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Fear and Loathing in Business News

     There was a time when we had nothing to fear but fear itself. Those were the days. Now the home of the brave is anything but and Americans find ourselves in a constant state of fear.

     We only need consult Charlie Browns famed psychiatrist Lucy Van Pelt to know that America is afflicted with a case of pantophobia the fear of everything. We fear avian flu, a bust in the housing market, cloning, drugs, the economy, floods, gas prices, hurricanes Heck, kids could learn their ABCs from our worst nightmares.

     On Christmas Eve, Susan Lisovicz of CNNs In the Money reflected this sentiment when she described 2005: if I had one word to sum it up, disaster. Whether its man-made or weather-made. Certainly, 2005 was marked by one of the worst natural disasters in U.S. history. Hurricane Katrina cost more than 1,300 lives and tens of billions of dollars while devastating one of our nations most famous cities.

     But a man-made disaster that received little attention was the yearlong media obsession with fear. For example, take a look at the headlines on the December 29 edition of Lou Dobbs Tonight. We had, in order: Iraq reeling from more violence, Bushs bad year, identity theft, failing grades in our nations schools and wildfires out west. Thats enough to make anyone pull his blanket over his head and hide.

     Faith may move mountains, but fear can move markets or even a whole economy. Fear of avian flu drove drug manufacturer Roches stock up more than 50 percent at one point during 2005 all because it makes a good drug that could help fend off this looming threat. Buried in all the hype about the danger of a flu pandemic was the fact that only a handful of people have died from it worldwide.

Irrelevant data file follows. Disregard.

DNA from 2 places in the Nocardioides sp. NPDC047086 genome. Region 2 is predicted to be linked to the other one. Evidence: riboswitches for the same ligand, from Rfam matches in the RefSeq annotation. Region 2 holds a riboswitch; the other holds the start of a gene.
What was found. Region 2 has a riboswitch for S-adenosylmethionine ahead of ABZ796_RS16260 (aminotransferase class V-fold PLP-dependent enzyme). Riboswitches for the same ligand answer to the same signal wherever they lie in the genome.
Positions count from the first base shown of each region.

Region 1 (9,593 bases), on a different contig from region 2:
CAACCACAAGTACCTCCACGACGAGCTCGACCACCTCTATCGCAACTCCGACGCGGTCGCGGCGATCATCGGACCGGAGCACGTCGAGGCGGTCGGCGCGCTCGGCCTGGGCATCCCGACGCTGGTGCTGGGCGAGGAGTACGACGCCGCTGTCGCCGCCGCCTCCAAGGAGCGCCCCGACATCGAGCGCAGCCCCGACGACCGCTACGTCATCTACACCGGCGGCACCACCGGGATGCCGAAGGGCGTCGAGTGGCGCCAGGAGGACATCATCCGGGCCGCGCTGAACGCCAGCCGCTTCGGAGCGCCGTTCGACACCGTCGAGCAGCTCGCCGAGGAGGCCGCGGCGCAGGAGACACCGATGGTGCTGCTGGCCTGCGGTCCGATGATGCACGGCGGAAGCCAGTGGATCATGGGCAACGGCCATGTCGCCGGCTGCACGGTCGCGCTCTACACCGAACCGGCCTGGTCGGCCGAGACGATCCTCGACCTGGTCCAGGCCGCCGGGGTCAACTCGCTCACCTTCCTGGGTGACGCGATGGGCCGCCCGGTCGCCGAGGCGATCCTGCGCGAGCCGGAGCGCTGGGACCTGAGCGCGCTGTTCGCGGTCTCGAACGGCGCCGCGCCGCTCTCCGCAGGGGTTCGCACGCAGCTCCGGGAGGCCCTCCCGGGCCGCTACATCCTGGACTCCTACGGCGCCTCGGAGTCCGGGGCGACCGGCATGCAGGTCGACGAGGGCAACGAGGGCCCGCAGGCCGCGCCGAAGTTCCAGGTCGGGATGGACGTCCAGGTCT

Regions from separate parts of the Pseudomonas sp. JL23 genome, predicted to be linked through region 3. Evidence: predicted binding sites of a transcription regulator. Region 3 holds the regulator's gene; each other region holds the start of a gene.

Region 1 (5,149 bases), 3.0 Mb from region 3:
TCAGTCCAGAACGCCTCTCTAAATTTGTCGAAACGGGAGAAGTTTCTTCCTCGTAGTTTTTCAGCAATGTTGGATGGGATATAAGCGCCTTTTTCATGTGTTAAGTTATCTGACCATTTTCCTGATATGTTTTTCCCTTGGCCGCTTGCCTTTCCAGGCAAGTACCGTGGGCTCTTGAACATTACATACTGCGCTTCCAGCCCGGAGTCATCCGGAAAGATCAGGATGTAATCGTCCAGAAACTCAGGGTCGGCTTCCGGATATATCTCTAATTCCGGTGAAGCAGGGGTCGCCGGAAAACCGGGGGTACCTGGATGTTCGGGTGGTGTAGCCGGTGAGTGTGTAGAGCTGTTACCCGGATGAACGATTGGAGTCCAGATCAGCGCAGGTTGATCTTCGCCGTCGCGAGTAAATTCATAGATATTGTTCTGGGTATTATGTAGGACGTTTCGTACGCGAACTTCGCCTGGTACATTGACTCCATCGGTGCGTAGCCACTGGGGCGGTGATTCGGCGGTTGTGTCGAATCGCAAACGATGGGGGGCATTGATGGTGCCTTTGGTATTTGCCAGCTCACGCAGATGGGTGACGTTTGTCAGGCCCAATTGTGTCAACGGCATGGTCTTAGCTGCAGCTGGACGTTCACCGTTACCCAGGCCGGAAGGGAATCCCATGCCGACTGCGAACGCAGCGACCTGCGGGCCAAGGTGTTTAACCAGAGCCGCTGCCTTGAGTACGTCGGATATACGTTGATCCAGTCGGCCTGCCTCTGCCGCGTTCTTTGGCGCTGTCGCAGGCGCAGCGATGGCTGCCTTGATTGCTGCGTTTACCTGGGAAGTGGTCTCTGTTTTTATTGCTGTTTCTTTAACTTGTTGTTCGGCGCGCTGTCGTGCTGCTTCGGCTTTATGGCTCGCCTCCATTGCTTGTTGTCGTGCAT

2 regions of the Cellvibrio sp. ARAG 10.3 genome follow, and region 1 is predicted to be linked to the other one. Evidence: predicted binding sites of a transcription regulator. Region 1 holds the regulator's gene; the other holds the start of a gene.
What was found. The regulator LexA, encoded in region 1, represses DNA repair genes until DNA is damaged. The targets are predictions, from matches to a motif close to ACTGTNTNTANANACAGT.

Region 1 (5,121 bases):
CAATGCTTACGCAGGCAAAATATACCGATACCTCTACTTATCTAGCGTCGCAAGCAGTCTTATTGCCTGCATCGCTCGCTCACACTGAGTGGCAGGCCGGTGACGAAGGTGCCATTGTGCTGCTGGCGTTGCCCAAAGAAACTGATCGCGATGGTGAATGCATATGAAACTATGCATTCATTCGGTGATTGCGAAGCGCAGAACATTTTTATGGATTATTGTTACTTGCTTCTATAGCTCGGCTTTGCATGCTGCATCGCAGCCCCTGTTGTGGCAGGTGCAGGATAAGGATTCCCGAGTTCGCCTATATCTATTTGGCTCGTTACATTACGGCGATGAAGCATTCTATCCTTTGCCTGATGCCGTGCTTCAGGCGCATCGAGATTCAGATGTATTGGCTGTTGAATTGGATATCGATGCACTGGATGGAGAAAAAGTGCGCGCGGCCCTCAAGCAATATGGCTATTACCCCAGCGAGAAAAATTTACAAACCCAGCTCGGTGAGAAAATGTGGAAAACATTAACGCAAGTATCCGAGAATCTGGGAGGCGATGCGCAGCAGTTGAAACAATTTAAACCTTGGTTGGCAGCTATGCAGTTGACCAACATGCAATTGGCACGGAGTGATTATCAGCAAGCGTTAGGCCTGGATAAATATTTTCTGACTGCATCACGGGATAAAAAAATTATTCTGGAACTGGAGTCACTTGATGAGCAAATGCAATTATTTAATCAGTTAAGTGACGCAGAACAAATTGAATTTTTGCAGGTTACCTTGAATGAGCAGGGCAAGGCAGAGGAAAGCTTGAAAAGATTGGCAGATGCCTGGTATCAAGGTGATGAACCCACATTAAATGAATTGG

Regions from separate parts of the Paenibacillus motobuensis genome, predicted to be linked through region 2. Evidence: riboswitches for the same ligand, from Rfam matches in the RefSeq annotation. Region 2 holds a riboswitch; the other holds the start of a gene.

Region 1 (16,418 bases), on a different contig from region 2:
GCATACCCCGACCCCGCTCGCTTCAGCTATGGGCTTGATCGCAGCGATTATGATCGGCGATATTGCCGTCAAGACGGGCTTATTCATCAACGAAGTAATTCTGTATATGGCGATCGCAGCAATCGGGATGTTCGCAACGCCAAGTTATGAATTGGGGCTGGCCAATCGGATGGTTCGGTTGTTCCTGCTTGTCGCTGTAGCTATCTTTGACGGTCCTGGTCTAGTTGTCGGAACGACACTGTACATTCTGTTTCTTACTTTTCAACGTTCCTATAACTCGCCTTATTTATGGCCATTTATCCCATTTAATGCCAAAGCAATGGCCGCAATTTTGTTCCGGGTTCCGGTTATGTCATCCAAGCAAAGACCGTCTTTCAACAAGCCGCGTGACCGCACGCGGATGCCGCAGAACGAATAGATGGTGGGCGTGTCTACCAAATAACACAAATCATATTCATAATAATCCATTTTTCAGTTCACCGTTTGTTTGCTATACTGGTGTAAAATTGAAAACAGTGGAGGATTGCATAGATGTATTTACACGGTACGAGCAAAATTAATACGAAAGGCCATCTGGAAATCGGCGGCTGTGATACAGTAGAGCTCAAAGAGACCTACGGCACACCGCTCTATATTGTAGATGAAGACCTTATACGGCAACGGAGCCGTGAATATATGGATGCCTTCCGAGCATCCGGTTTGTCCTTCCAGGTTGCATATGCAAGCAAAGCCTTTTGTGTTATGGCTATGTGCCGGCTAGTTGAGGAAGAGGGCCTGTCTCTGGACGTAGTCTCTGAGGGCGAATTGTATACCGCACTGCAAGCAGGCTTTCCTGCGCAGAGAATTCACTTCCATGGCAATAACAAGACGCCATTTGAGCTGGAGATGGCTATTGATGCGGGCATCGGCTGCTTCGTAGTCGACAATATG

Fear of what the Gulf hurricanes had done or could do to our gasoline supply helped drive gas prices to a national average of $3.06 per gallon. Of course, the media encouraged this by pumping up the danger to $4 or even $5 gas. Never mind that its back down to about $2.19 a drop of 85 cents per gallon. The big point is that we were scared. The bigger point is that we were scared by the media. And that kind of coverage can create its own brand of economic disaster.

     In his December 24 interview on In the Money, John Rutledge, the chairman of Rutledge Capital, said the fear factor has a definite impact on investment decisions. Fear is whats keeping people out of the market and theyre making a big mistake, he explained.

     But Andy Serwer, who is also an editor at Fortune magazine and should know better, wouldnt let Rutledge go unchallenged. Serwer argued that eventually all of this stuff is going to catch up with us. Energy prices, deficits, terrorism, bird flus going to get you. I mean at some point arent things going to fold up here?

     Thats the kind of glum-and-dumb weve come to expect from network news reporting about business, but this was a business show. Instead of being better about business, sometimes, like Dobbs, its worse.

     Media watchers would call such behavior tabloid journalism or even yellow journalism. Tabloid journalism is mostly hype the old Headless Woman in Topless Bar type of news. Yellow journalism would be the more accurate term because its about sensationalism and though the yellow used to refer to an ink color, now we can apply it to how the media make Americans act afraid.

     And its not just the network news. The September issue of Money magazine wrote about Your six biggest money fears, which ranged from dying young or having your identity stolen to surviving either a collapse of the stock market or the downfall of the entire economy. While the article did its part to allay dread about those six topics, it didnt claim fear was a problem. Instead, it made the case that: We all worry about money. Problem is, were scared of the wrong things.

     It wasnt that long ago that we were afraid of Japanese imports. Now its China. We were afraid of the stock market when it went up too fast. Then we were afraid when it dropped. Now were even afraid that its moving too horizontally for our tastes. The media have whipped us up into such a frenzy that were afraid of our shadow.

     That kind of fear shouldnt be part of daily business coverage. It should be in the comics pages where we can all laugh at it.

Dan Gainor is a career journalist and The Boone Pickens Free Market Fellow. He is also director of the Media Research Centers Business & Media Institute www.businessandmedia.org.